Hymnology: Come Adore the Humble King

Posted by John Gardner on December 9, 2023
Hymnology: Come Adore the Humble King
Art: block print by Andrew England.
“And the Word became flesh and dwelt among us, and we have seen his glory, glory as of the only Son from the Father, full of grace and truth.”
John 1:14

Hymn Story

At the time of Christ’s birth, the Jewish people had been waiting centuries for the Messiah to come in power and glory to deliver them from their enemies. They expected a conqueror, yet when the Word became flesh, He did not come triumphant and surrounded by armies, but humbly and surrounded by livestock. Still, His arrival was heralded as glorious by the powerful hosts of heaven.

Throughout His earthly ministry, Jesus carried himself with humility. Even when He was lauded as a king as He made his way to Jerusalem to fight His greatest battle against the enslaver of His people, He arrived just as the prophet Zechariah had foretold, “humble, and mounted on a donkey” (Matthew 21:5).

In their hymn Come Adore the Humble King, Matt Boswell and Matt Papa implore us to reflect on the mystery of how the great and all-powerful Creator of the universe could come as a tiny baby, wage and win the war against sin and death, and conquer our pride with his own humility. It’s truly a love which none can comprehend!


Come adore the humble King
Lowly in the manger
Fall before His majesty
Hail the little Savior
Hope, what hope no tongue could tell
God has come with us to dwell
His name is Emmanuel
O praise the humble King

Come adore in humble state
He the song of angels
Join the wise who call His name
And with all creation
Who, oh, who would condescend
God unknown now calls us friend
Love that none could comprehend
O praise the humble King

Come adore the King who came
To our world to save us
Born to heal our prideful race
Crown us with forgiveness
Fall, oh, fall before the One
Who in mercy left His throne
Christ the Lord, God’s only Son
His glories now we sing
O praise the humble King

Come adore, come adore
Come adore the King
Bow before, come adore
The Name above all names

Hymn Study

One of the most enduring symbols of Christmas is a Nativity scene. Many of us probably have these in our home during the Advent season. And while many of them may leave something to be desired from a theological/chronological standpoint—the Magi were certainly not gathered around the manger with the shepherds as the angels sang “Gloria in Excelsis Deo” and the little drummer boy played pa-rum-pum-pum-pum—nativity scenes have shared one important thing in common since the earliest known examples (dating to the 4th century): They all depict the Messiah’s humble incarnation as a baby.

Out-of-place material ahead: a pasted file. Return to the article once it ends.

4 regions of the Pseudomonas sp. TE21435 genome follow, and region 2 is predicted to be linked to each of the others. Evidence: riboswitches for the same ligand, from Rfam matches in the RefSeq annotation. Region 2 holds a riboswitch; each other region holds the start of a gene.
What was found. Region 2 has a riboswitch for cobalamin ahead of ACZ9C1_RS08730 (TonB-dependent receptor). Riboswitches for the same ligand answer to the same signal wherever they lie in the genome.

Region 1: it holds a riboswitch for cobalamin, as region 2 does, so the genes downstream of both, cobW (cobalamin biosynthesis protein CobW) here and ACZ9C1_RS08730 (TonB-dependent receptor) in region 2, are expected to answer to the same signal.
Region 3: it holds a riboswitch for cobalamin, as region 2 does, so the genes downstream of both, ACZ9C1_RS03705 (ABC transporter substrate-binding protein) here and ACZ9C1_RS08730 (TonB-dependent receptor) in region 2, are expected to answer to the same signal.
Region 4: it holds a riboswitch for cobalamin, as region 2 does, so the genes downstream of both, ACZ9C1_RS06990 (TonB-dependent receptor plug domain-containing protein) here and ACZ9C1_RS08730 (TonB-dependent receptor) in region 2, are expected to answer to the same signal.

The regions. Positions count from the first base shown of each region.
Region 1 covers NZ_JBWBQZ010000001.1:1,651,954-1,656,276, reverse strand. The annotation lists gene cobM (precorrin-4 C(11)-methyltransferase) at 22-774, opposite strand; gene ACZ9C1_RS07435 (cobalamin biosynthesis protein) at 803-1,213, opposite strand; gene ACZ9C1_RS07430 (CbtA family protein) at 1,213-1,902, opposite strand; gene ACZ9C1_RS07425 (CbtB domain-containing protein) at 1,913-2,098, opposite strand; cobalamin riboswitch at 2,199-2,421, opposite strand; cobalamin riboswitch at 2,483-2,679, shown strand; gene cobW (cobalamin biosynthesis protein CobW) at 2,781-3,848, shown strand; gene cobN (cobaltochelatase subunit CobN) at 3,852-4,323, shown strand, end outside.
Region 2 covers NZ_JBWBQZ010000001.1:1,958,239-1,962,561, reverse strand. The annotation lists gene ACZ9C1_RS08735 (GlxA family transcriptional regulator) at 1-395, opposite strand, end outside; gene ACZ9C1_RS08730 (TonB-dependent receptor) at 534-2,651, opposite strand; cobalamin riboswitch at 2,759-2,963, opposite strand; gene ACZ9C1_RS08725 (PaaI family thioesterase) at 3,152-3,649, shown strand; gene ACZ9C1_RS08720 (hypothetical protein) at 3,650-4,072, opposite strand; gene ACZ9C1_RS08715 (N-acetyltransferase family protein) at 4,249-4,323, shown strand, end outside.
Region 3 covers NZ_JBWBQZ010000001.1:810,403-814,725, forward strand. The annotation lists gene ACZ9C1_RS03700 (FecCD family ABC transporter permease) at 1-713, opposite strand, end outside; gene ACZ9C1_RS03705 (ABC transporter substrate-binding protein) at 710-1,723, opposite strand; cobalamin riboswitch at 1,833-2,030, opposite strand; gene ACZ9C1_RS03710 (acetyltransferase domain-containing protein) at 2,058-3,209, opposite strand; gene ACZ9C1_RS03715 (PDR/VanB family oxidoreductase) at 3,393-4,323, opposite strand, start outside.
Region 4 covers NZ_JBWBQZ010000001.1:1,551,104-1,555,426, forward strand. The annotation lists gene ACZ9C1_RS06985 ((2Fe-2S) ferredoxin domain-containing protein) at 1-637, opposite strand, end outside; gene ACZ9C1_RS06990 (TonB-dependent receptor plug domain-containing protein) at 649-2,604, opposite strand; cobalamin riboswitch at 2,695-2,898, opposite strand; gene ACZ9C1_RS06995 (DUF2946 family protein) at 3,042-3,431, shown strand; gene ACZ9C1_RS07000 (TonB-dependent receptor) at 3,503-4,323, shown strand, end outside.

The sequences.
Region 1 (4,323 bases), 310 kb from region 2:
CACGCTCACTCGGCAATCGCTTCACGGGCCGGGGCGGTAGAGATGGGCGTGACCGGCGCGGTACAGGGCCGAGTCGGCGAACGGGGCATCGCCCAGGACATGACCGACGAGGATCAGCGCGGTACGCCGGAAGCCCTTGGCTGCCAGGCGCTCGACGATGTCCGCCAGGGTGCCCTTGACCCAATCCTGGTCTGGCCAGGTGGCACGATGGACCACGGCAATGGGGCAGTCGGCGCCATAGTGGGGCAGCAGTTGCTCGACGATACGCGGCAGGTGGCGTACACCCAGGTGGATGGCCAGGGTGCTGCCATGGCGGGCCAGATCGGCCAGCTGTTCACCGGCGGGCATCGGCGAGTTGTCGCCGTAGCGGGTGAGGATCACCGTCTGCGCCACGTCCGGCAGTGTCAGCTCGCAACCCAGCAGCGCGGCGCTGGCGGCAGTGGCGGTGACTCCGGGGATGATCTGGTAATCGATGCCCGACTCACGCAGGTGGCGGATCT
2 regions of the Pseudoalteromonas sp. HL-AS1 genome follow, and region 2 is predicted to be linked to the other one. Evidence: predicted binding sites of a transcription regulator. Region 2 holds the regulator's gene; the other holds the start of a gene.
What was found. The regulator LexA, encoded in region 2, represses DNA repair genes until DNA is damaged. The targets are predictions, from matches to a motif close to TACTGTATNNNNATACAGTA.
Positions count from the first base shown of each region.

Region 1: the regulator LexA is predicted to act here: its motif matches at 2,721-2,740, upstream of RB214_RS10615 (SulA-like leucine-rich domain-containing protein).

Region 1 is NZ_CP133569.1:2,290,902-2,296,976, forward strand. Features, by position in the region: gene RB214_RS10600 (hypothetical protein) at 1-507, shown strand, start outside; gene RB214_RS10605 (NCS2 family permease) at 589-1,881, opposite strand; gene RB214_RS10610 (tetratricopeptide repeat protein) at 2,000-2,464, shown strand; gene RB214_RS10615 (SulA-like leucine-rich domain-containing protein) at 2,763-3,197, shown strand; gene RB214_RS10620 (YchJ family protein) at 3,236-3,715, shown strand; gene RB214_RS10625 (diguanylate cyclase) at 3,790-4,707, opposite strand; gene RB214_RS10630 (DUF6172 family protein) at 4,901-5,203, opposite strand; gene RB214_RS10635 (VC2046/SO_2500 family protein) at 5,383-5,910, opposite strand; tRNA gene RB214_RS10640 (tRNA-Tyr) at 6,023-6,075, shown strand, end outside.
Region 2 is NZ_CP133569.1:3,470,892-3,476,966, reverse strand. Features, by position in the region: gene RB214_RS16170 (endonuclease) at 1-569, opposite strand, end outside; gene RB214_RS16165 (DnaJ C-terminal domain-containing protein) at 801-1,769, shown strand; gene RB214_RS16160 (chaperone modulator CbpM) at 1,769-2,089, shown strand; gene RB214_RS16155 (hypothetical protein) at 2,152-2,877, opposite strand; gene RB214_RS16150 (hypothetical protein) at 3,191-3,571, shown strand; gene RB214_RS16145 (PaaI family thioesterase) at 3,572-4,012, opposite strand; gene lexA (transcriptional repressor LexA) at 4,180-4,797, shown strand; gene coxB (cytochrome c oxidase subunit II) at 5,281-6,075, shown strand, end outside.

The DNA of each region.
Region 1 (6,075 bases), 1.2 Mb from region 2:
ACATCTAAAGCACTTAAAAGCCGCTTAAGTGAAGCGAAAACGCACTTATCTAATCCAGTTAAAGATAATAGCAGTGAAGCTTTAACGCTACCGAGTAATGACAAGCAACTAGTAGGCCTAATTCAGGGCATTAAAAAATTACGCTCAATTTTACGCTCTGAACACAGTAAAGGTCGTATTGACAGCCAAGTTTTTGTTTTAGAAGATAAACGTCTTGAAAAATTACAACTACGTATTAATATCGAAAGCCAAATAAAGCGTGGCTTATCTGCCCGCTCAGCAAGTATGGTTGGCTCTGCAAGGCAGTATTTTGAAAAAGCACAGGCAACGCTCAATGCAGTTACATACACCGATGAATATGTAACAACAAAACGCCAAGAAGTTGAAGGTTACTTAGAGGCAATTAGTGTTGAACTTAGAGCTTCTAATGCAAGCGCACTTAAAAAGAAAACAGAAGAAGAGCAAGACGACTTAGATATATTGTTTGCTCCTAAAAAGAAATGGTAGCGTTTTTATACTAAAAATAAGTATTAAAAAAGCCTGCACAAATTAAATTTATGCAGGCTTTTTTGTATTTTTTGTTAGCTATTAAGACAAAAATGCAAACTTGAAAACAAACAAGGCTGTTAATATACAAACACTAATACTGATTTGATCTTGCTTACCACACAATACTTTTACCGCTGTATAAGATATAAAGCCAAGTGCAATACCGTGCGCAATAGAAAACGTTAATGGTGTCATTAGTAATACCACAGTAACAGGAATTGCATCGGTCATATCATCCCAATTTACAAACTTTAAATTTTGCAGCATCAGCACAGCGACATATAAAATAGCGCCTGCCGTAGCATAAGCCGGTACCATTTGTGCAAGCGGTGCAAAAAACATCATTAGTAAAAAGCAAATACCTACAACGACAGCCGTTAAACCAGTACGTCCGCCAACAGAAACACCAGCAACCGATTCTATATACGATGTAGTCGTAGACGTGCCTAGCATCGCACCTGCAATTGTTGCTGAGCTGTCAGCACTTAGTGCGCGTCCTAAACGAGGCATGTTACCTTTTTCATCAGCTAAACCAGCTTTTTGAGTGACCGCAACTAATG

Why is this important? Because it is so unexpected! Perhaps the only thing more surprising than the exalted Son of Almighty God condescending to live on earth is that he would one day suffer and die for us.

Imagery such as nativity scenes and crosses became particularly popular during the Medieval period, when the vast majority of Christians did not read, and church services were conducted in a language they did not speak. These visual references helped to reinforce the main points of Christian doctrine.

Today, when we are blessed with greater access to God’s Word than any generation before has ever known, our best art still gives greatest emphasis these two most important moments in human history: the incarnation of Christ and his victory over sin and death on the cross.

Come Adore the Humble King is, in a sense, an aural nativity scene. In the first two verses, we come and worship the humble Christ-child, just as the shepherds did long ago in Bethlehem. With the angels, we sing His glory. With the wise men we call on His name, and with all of God’s creatures we marvel at His friendship.

In verse 3, we are reminded of the cross—the purpose for which Jesus left His throne—and see anew the wonderful, unexpected gifts which we have received in Christ. When we think of the Messiah in the manger, we remember that He came in humility to heal our pride. The King who was mocked with a crown of thorns now crowns us with forgiveness. This mercy is astounding!

As we celebrate His birth, may we never forget His death, burial, and resurrection. For Christ, the humble King, the cross was but a way-stop between the manger and the throne.

John Gardner

John is the pastor over Music Ministry at Faith Bible Church. He is a coffee aficionado who loves most kinds of music, but has a particular fondness for big band (especially when he's playing trumpet in the band). He and his wife, Laurie, have 3 kids who enjoy reading, hiking, and the symphony.

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